Race day brought torrential rain. Conditions were appalling. Initially, all the drivers refused to race, but as time dragged on all but three, one of whom was Lauda, changed their minds.
Lauda admits he was "panic-stricken" but has since said he regrets the decision. Ferrari remonstrated with him and tried to convince him to race, but he refused, and Hunt took the third place he needed to win the title by one point.
Enzo Ferrari's negative reaction to Lauda's decision - coupled with his earlier lack of support following the crash - was the final straw for their relationship.
Lauda stayed on for 1977, but left the team as soon as he had won his second title, missing the final two races and joining Brabham for 1978.
The car, with its flat-12 Alfa Romeo engine, was uncompetitive, and Lauda's interest in F1 began to wane. By the end of the following season, he had had enough and typically he wasted no time in acting on his decision.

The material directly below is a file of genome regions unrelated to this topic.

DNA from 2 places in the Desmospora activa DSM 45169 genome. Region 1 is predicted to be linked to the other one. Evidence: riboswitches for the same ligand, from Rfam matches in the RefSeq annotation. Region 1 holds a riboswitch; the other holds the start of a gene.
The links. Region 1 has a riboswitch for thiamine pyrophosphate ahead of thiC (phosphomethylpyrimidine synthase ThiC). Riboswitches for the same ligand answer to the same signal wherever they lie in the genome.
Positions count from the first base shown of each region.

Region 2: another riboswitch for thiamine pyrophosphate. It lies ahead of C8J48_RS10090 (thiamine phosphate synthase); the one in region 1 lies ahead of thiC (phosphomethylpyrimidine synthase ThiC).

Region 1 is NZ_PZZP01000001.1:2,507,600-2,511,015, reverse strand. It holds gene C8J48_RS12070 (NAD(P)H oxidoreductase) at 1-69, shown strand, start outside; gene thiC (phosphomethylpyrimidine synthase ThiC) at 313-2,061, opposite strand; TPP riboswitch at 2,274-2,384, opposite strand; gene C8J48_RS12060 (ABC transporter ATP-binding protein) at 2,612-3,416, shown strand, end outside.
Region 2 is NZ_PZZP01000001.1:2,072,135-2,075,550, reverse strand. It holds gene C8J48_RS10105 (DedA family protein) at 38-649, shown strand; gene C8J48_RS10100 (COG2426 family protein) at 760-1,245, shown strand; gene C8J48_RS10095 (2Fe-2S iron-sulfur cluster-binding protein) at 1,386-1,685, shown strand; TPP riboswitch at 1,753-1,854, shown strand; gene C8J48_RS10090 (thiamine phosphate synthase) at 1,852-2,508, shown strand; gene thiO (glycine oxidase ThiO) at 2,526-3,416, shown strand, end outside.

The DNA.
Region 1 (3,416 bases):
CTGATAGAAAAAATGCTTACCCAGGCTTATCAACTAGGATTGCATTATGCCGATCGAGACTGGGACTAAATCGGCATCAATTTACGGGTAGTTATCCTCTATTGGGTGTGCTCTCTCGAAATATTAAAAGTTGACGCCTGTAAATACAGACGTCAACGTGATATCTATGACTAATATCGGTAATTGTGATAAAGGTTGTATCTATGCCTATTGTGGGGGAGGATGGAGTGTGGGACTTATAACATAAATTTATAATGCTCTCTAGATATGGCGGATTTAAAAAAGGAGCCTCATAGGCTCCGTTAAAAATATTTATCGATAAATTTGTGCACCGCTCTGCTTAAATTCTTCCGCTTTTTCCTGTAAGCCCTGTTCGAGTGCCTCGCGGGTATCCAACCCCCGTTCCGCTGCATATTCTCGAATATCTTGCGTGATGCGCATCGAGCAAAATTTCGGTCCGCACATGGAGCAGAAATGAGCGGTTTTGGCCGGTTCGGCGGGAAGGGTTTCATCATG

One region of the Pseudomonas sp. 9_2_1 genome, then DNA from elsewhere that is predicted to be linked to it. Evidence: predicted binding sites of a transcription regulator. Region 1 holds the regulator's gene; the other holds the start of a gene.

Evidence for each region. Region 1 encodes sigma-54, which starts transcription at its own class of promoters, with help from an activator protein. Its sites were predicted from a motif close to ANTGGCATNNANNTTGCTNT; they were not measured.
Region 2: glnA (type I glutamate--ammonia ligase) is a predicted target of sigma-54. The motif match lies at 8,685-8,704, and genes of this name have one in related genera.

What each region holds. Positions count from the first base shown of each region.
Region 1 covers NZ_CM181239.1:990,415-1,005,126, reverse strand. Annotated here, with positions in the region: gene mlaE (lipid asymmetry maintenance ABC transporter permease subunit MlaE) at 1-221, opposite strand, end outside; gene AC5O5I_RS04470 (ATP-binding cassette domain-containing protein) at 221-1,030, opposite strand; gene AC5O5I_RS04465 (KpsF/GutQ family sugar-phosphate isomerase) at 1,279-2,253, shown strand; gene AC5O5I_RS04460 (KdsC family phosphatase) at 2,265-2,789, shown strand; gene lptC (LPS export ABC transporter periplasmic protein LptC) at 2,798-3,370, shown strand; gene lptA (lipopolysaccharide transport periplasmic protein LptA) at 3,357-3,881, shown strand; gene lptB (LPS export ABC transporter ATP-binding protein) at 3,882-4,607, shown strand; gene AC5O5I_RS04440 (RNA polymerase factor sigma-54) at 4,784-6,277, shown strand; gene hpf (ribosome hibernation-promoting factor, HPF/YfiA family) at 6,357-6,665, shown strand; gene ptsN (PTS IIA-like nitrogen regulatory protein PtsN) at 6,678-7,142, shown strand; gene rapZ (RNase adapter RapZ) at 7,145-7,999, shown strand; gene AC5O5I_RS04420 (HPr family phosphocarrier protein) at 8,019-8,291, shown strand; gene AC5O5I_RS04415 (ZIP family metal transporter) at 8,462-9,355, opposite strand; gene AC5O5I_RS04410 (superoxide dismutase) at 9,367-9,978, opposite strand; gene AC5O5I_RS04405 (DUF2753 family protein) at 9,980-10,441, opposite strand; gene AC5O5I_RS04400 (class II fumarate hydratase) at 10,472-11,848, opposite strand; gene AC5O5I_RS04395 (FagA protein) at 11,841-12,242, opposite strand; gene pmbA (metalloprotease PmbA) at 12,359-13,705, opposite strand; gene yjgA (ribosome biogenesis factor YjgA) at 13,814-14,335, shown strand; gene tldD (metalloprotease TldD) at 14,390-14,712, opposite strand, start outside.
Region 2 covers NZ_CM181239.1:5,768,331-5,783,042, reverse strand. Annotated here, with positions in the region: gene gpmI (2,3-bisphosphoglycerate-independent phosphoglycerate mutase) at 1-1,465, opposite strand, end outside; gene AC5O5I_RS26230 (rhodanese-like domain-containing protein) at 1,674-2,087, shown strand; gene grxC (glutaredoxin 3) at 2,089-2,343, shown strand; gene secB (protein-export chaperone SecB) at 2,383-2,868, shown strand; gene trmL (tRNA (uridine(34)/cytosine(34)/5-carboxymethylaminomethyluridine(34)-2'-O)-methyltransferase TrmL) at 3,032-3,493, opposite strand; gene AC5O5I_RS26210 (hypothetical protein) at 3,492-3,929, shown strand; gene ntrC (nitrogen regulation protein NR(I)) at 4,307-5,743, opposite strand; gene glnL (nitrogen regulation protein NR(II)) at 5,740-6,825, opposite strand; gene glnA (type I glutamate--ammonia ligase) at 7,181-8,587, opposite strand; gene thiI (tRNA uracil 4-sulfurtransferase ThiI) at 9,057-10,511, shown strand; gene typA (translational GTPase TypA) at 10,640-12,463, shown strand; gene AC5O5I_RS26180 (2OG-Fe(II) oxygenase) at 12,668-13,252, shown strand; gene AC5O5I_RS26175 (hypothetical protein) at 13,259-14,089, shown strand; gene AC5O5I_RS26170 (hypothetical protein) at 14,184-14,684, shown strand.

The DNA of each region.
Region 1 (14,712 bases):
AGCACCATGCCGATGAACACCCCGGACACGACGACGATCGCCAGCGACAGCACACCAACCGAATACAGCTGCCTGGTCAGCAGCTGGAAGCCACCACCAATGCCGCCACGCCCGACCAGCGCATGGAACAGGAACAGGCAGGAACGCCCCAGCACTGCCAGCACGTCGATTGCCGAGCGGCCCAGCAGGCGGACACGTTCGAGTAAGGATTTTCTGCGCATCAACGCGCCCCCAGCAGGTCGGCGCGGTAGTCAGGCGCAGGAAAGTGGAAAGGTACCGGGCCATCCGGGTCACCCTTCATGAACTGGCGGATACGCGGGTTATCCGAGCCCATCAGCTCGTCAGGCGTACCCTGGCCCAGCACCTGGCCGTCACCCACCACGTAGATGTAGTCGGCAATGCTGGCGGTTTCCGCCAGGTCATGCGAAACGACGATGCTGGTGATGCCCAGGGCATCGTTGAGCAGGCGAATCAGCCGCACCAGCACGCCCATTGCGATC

Part-way through practice at the Canadian Grand Prix, Lauda pulled into the pits and told Brabham boss Bernie Ecclestone he was through. He was "bored of driving around in circles", and he returned to Austria to run his airline, leaving his overalls and helmet behind with a friend.
Two years later, he needed them back. McLaren boss Ron Dennis, sensing Lauda had unfinished business, persuaded him to return and he won his third race back in F1 in 1982.
Two years later came a third title. Lauda was outpaced by new team-mate Alain Prost, but benefited from experience and better reliability to win by the smallest margin in history - half a point - as McLaren dominated the season, the two men sharing 12 victories between them in 16 races.
Lauda was less competitive in 1985 - although he still managed a win, holding off Prost at the Dutch Grand Prix - and he decided to retire for good at the end of the year. He continues to attend races as a TV analyst for Germany's RTL, his sharp mind and humour fully intact.
Lauda had a beautiful, elegant style - all economy of effort and fluidity, he rarely looked to he trying that hard, but he was deceptively fast. And he used his keen intellect in engineering and political terms to ensure he took full advantage of all the tools available to him.
But few sportsmen have left a mark as powerful as Lauda, whose return from his death bed to win two world titles is one of the most extraordinary achievements in any sport, ever.